Perspectives—Philanthropic Planning: A Model for Transformative Gifts
Philanthropy can be transformative. Philanthropic planning is a powerful way for individuals to give to the charities they believe in and care about to ensure the charities’ long-term futures while also meeting personal planning objectives. It is an integrated solution meeting the needs of both the family and the charity for today and tomorrow, which makes charitable giving most meaningful.
Donor-centered philanthropic planning is an emerging model for raising funds. Instead of asking what individuals can do for particular charities, it asks what philanthropists need to accomplish for themselves, their families, and their futures. It seeks out what is really important to them in their lives. It then asks how charity can be integrated into their tax, estate, and financial planning to help meet these goals. The people and tools of philanthropic planning provide donors with the ability to meet both their personal planning objectives and their philanthropic goals to leave a more meaningful and lasting legacy.
While a few sophisticated charities today utilize this model, most traditional nonprofits still use a charity-centered planned-giving or deferred-giving model. Regrettably, these two terms, along with the more modern “gift planning,” are often used interchangeably in the industry, so prospects and professional advisers have no real way to know whether the charity involved is focused on the needs of the charity, the tools, or the donor.
What Model Do You Use to Reach Your Constituents?
As our research has shown, charities must use a donor-centered approach to appeal to the New Philanthropists, all those born after 1946, including the older and younger boomers, Gen X, and millennial donors. This group now makes up more than 93 percent of all living donors (and that number is growing each year). If you continue to market to all donors with charity-centered appeals, you will only reach 7 percent of your prospects, the Traditionalists—all those born before 1946.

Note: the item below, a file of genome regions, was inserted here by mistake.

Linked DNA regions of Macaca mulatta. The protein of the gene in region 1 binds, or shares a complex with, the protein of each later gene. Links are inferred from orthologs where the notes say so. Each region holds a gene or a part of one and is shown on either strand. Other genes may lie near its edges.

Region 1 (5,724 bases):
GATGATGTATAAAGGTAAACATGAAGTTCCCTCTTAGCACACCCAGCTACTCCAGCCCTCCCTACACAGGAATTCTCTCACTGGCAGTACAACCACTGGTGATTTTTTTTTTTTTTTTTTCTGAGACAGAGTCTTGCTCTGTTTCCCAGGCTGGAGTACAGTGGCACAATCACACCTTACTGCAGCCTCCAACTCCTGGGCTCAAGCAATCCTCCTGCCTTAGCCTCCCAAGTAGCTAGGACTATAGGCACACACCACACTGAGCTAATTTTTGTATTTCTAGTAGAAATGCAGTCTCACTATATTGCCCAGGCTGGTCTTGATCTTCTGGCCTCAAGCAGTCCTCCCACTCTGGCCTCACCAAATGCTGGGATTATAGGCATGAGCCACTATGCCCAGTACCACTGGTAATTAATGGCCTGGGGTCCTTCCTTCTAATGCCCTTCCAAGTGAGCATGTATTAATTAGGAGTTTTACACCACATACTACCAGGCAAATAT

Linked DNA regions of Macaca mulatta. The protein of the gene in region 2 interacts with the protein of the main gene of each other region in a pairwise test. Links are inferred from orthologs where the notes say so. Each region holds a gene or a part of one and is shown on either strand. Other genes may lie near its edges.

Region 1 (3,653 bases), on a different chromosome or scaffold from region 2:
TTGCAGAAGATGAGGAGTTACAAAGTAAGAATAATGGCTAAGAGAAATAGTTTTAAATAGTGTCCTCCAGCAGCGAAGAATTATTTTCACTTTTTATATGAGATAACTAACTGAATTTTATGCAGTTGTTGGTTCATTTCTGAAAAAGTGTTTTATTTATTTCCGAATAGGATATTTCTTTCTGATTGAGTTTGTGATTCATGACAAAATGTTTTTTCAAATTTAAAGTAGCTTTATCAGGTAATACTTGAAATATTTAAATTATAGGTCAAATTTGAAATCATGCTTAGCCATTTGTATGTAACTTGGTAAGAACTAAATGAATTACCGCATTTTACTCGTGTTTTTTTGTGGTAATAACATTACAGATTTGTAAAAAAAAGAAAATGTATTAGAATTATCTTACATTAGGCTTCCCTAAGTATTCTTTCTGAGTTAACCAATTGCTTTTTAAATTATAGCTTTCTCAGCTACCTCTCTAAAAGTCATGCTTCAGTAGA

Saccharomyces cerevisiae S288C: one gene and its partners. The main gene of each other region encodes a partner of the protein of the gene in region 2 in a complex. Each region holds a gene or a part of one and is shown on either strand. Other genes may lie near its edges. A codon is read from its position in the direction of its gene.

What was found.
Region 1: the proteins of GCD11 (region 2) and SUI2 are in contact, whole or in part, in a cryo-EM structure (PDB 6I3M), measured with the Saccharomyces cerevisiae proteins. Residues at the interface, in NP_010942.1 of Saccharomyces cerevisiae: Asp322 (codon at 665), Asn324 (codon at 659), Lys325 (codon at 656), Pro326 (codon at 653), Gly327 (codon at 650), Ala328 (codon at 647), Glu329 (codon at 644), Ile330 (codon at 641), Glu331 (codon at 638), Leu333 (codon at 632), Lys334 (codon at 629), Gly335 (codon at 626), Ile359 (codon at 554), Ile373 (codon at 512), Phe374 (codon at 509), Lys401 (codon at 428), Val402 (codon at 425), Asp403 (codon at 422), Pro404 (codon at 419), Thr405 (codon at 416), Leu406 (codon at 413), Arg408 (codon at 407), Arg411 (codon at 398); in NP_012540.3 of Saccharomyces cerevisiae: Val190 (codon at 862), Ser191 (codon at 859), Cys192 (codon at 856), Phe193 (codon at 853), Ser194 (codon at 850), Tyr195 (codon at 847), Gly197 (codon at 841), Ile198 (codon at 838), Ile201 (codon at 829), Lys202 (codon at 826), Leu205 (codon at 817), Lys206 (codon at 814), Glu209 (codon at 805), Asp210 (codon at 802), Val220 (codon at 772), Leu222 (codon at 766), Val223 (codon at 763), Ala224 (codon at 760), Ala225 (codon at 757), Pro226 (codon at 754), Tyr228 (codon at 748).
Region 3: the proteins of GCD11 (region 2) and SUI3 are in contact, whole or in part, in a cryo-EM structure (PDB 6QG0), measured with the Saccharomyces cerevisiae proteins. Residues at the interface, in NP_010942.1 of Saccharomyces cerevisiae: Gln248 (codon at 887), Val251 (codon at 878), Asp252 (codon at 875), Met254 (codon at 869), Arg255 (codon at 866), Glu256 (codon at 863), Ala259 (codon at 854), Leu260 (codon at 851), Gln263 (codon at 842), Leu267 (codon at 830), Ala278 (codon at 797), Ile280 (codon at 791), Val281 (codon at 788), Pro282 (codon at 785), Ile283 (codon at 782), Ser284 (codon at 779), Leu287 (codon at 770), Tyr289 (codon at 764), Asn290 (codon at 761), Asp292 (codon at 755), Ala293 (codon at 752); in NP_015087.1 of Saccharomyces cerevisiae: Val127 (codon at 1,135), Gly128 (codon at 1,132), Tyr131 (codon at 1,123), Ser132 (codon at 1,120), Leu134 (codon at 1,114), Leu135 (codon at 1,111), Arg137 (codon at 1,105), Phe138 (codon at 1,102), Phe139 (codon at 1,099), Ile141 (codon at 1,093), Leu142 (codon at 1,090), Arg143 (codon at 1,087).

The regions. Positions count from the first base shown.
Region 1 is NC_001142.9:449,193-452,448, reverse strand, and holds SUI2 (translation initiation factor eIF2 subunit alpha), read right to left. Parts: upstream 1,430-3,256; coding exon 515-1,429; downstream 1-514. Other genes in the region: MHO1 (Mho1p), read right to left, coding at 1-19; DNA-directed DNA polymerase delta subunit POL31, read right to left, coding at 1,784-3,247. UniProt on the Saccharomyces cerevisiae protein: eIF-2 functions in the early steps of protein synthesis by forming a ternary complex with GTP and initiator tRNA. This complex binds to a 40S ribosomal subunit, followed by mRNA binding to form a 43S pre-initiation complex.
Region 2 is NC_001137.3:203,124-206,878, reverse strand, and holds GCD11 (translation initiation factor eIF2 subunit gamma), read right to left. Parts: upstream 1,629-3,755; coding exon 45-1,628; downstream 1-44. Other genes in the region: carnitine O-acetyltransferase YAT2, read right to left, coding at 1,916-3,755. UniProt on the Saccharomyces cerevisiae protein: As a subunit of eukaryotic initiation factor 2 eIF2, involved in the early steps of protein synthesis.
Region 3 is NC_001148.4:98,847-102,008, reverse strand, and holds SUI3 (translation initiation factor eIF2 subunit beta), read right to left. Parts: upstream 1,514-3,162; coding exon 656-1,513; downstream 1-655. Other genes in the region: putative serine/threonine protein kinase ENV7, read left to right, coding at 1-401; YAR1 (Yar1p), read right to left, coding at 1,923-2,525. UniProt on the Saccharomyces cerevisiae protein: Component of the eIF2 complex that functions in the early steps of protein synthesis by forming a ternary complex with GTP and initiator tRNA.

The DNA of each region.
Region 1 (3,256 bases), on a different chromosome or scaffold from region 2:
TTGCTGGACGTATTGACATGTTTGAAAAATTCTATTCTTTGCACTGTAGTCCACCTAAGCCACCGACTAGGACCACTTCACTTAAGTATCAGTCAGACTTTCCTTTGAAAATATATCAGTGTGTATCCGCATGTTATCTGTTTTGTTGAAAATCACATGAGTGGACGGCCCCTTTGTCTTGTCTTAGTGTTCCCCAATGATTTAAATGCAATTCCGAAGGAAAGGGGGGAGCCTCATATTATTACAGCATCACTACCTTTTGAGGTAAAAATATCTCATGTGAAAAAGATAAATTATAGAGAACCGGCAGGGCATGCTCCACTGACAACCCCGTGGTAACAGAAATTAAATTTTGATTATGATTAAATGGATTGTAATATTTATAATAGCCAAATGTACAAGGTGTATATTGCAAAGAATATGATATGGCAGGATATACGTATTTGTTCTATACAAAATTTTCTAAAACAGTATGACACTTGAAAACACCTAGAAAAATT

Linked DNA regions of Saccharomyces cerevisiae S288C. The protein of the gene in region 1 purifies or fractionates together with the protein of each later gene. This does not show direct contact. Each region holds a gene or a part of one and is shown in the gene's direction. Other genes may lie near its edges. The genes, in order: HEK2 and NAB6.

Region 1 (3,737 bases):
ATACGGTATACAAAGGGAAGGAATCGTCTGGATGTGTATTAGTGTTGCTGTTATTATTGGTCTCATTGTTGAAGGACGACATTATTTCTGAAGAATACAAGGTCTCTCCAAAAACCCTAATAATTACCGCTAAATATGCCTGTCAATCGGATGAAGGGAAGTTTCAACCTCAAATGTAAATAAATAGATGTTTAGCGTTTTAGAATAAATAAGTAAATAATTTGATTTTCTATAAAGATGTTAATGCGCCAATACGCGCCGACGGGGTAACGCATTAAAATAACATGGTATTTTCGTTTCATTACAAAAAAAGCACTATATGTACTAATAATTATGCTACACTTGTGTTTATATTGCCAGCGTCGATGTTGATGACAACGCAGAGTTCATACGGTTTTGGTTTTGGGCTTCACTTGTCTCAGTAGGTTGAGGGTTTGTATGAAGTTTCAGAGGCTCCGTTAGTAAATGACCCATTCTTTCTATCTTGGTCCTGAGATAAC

While each of the Traditionalist cohorts is unique and as a result behaves differently, fundraising for this group has largely been the same. In fact, it was due to the behavior of these three cohorts—the Depression, World War II, and postwar—that fundraising programs were built over the last 50 years. For all their differences, each of the Traditionalists came of age at times when they could trust charities. If charities showed that they had a valuable mission, the Traditionalists would support them, often with modest annual and major gifts, and then larger gifts at death. Most of the time, these gifts were unrestricted, with the donor trusting the charity to put the gifts to good use where the need was greatest.
Understanding the New Philanthropists
Unfortunately for charities, the experiences of the generations born after 1945 have been less favorable when it comes to trust, and charities no longer receive large, unrestricted gifts from this group. Older boomers, the first generation that had predominantly dual-income families, had little time to volunteer during their working years, but now that they have retired, they have time and may show interest in getting more engaged with their favorite charity as they age. They have directed and restricted their gifts much more than any prior generation. They do not trust charities to use their hard-earned money effectively, so instead they want to control how their gifts are allocated. They need to understand and be shown the impact a gift will have and the long-term outcome it will create. They need to verify that charities are using their gifts the way they’d intended, or they will not make additional gifts. They have generally indicated that they intend to spend their savings, to the extent they have them. Interestingly, this is the first generation that is looking forward to the inheritances it will receive rather than the ones it will leave.
Younger boomers came of age during a recession with high inflation, so they tend to love to haggle and look for value. Charities who use matching gift and challenge programs will achieve good results with this cohort. Similarly, gift structures that allow younger boomers to meet a personal planning objective, such as supplementing retirement income, should be successful. Charities need to show younger boomers the impacts their gifts will have and the outcomes they will create, in addition to verifying the usage of the funds and providing accountability by showing the gifts at work. If you don’t make giving convenient and easy and you don’t verify their gifts, younger boomers won’t give.